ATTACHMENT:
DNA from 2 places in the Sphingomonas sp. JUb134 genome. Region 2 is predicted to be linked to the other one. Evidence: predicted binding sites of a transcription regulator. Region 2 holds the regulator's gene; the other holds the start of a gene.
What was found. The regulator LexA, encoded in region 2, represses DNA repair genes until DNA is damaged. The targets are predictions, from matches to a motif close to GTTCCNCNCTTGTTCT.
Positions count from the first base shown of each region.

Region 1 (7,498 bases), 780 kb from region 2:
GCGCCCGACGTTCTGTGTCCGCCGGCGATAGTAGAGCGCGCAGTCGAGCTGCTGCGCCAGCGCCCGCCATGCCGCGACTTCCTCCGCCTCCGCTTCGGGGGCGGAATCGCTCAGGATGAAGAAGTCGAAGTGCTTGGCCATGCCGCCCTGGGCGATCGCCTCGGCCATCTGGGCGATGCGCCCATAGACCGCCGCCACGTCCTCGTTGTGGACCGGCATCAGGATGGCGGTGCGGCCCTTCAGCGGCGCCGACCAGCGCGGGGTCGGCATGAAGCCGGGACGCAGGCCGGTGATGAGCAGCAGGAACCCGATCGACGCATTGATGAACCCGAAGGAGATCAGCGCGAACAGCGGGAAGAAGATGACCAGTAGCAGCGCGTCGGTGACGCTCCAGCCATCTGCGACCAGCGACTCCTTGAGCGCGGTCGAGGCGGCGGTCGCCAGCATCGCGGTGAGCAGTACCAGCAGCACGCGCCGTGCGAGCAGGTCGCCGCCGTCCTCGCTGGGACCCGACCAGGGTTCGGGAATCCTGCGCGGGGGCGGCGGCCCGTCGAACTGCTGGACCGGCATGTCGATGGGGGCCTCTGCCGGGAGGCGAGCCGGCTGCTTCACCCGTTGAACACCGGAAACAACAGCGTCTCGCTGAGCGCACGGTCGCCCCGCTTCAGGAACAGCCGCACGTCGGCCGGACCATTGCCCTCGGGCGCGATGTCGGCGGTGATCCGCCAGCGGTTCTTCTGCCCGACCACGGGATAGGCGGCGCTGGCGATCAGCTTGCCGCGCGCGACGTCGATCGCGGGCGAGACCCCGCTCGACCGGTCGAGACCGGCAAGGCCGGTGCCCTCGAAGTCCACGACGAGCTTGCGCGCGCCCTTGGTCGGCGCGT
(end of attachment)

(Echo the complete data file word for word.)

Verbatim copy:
DNA from 2 places in the Sphingomonas sp. JUb134 genome. Region 2 is predicted to be linked to the other one. Evidence: predicted binding sites of a transcription regulator. Region 2 holds the regulator's gene; the other holds the start of a gene.
What was found. The regulator LexA, encoded in region 2, represses DNA repair genes until DNA is damaged. The targets are predictions, from matches to a motif close to GTTCCNCNCTTGTTCT.
Positions count from the first base shown of each region.

Region 1 (7,498 bases), 780 kb from region 2:
GCGCCCGACGTTCTGTGTCCGCCGGCGATAGTAGAGCGCGCAGTCGAGCTGCTGCGCCAGCGCCCGCCATGCCGCGACTTCCTCCGCCTCCGCTTCGGGGGCGGAATCGCTCAGGATGAAGAAGTCGAAGTGCTTGGCCATGCCGCCCTGGGCGATCGCCTCGGCCATCTGGGCGATGCGCCCATAGACCGCCGCCACGTCCTCGTTGTGGACCGGCATCAGGATGGCGGTGCGGCCCTTCAGCGGCGCCGACCAGCGCGGGGTCGGCATGAAGCCGGGACGCAGGCCGGTGATGAGCAGCAGGAACCCGATCGACGCATTGATGAACCCGAAGGAGATCAGCGCGAACAGCGGGAAGAAGATGACCAGTAGCAGCGCGTCGGTGACGCTCCAGCCATCTGCGACCAGCGACTCCTTGAGCGCGGTCGAGGCGGCGGTCGCCAGCATCGCGGTGAGCAGTACCAGCAGCACGCGCCGTGCGAGCAGGTCGCCGCCGTCCTCGCTGGGACCCGACCAGGGTTCGGGAATCCTGCGCGGGGGCGGCGGCCCGTCGAACTGCTGGACCGGCATGTCGATGGGGGCCTCTGCCGGGAGGCGAGCCGGCTGCTTCACCCGTTGAACACCGGAAACAACAGCGTCTCGCTGAGCGCACGGTCGCCCCGCTTCAGGAACAGCCGCACGTCGGCCGGACCATTGCCCTCGGGCGCGATGTCGGCGGTGATCCGCCAGCGGTTCTTCTGCCCGACCACGGGATAGGCGGCGCTGGCGATCAGCTTGCCGCGCGCGACGTCGATCGCGGGCGAGACCCCGCTCGACCGGTCGAGACCGGCAAGGCCGGTGCCCTCGAAGTCCACGACGAGCTTGCGCGCGCCCTTGGTCGGCGCGT